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From Grant Ingersoll <gsing...@apache.org>
Subject Re: Omitting TermVector info and index size
Date Wed, 14 Feb 2007 14:36:15 GMT
As Erik stated, you don't need term vectors to do spans, but I  
thought I would add a bit on the difference between positions and  
offsets.

Positions are what is stored in Lucene internally (see  
Token.getPositionIncrement() and TermPositions) and are usually just  
consecutive integers (although they can be manipulated, as can the  
offsets), whereas offsets are the character offsets from the indexed  
text (see Token.startOffset() and Token.endOffset()).

I haven't used the highlighter, but I think it does have options for  
working with term vectors so that you don't have to re-analyze  
everything, so there may be some performance benefit to storing them,  
at the cost of disk space, like you said.

On Feb 14, 2007, at 9:03 AM, Erick Erickson wrote:

> I'm indexing books, with a significant amount of overhead in each  
> document
> and a LOT of OCR data. I'm indexing over 20,000 books and the index  
> size is
> 8G. So I decided to play around with not storing some of the  
> termvector
> information and I'm shocked at how much smaller the index is. By  
> storing all
> my fields with Field.TermVector.WITH_POSITIONS, my index is reduced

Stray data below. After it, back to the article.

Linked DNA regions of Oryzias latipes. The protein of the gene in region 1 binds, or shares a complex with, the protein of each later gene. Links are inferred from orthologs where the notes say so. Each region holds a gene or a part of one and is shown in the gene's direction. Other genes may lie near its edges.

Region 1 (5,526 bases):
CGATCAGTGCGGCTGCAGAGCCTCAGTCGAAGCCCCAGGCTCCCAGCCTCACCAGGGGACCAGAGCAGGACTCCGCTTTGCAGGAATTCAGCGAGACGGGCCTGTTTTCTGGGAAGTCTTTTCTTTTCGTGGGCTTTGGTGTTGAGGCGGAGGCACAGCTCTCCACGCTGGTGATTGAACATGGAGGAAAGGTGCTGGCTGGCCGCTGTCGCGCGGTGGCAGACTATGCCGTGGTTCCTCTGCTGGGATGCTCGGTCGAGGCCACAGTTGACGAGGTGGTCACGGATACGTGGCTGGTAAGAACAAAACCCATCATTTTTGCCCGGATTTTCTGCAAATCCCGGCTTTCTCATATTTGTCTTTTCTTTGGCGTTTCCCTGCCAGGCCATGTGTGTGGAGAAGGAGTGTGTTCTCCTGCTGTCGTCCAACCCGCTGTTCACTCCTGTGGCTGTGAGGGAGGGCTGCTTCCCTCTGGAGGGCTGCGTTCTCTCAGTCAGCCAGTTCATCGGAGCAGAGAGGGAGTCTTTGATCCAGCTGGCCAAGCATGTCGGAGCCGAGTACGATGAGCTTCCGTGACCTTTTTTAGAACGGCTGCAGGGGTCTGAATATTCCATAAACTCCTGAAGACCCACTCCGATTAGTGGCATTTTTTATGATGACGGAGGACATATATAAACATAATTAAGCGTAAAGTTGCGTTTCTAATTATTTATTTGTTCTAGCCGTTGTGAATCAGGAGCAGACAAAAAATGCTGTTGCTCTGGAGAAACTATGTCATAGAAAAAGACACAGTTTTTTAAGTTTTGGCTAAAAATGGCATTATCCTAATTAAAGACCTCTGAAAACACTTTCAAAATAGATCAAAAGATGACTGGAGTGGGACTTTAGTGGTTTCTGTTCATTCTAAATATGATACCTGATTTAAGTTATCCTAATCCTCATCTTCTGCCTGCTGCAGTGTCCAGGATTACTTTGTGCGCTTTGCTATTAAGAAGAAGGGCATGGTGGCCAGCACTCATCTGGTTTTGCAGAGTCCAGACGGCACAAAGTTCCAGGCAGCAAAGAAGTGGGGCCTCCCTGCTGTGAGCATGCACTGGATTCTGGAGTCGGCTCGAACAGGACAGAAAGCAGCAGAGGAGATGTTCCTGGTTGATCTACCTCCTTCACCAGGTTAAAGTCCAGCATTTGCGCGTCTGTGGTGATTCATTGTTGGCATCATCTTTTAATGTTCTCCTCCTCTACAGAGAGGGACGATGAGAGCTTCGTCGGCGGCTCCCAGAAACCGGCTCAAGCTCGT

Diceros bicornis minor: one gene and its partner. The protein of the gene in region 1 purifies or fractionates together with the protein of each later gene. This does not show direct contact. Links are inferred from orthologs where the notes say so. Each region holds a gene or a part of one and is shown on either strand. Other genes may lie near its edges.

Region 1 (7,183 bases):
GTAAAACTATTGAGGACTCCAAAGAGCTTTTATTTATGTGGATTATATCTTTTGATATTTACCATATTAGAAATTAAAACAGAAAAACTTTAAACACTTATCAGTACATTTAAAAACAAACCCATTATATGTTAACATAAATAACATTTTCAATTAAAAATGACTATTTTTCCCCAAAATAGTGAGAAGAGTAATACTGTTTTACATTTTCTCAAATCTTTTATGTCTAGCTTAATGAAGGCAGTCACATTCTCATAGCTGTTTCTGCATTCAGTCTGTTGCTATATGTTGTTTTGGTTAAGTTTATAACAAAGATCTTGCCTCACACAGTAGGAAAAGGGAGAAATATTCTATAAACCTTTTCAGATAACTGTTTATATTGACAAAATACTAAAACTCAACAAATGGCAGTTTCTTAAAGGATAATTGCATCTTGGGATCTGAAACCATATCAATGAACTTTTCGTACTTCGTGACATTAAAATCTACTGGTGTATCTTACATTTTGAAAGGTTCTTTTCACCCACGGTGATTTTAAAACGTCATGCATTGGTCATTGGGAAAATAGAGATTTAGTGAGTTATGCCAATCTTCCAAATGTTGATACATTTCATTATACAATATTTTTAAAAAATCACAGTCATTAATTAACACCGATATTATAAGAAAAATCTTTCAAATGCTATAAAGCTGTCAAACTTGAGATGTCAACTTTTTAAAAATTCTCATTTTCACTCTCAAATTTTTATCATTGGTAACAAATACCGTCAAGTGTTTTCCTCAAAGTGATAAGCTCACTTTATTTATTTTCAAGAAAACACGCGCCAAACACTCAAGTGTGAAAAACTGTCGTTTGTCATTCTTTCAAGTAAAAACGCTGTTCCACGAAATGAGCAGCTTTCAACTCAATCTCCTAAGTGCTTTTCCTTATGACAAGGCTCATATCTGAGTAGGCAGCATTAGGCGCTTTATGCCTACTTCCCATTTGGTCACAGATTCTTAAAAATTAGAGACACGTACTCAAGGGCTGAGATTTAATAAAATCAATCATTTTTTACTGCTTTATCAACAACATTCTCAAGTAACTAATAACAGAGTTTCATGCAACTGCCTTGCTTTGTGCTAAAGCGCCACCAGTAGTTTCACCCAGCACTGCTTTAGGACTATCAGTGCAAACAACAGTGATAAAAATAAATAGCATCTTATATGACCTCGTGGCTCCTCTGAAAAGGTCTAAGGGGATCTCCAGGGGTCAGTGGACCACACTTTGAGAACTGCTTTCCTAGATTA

> by OVER
> 75%. It went from 485M to 100M for my sample of 1,000 documents. Which
> implies my full index will be somewhere around 2G (I'll build the  
> full index
> tonight and see).
>
> My reasoning was that I do need position information since I need  
> to do Span
> queries,  but character information (WITH_OFFSETS) isn't necessary  
> here/now.
> So I thought I'd make a small test to see if this was worth  
> pursuing. If
> omitting offsets had only saved me 10%, for instance, I wouldn't  
> pursue it
> very much. But 75+% is a savings well worth pursuing.
>
> All of my unit tests run, some of which include spans and  
> highlighting.
> Whether they're sophisticated enough to catch some subtle issue I  
> won't
> guarantee.
>
> I do NOT need to reconstruct the text, nor do I need to highlight with
> what's in the index, I handle highlighting by putting my display  
> data in a
> MemoryIndex and running a query against that. I play some fun games to
> correlate my display and MemoryIndex info, but that's another  
> story. Many
> thanks for the MemoryIndex contribution!!!
>
> With that as a background, I have two questions....
> 1> Am I going off a cliff here? I suppose this is really answered by
> 2> what is the difference between WITH_POSITIONS and WITH_OFFSETS  
> and YES
> and NO? I assume that WITH_POSITIONS is necessary for Span queries,  
> for
> instance, which is all I really care about. While this has been  
> discussed, I
> searched and didn't find a satisfactory answer (or at least an  
> answer that I
> understood<G>).
>
> I looked at Grants PowerPoint presentation and I guess I'm really  
> looking
> for confirmation of my interpretation that WITH_POSITIONS lets me  
> do span
> queries and WITH_OFFSETS is irrelevant in my situation, one where I  
> don't
> highlight and don't need to reconstruct the document......
>
> Many thanks
> Erick

--------------------------
Grant Ingersoll
Center for Natural Language Processing
http://www.cnlp.org

Read the Lucene Java FAQ at http://wiki.apache.org/jakarta-lucene/ 
LuceneFAQ



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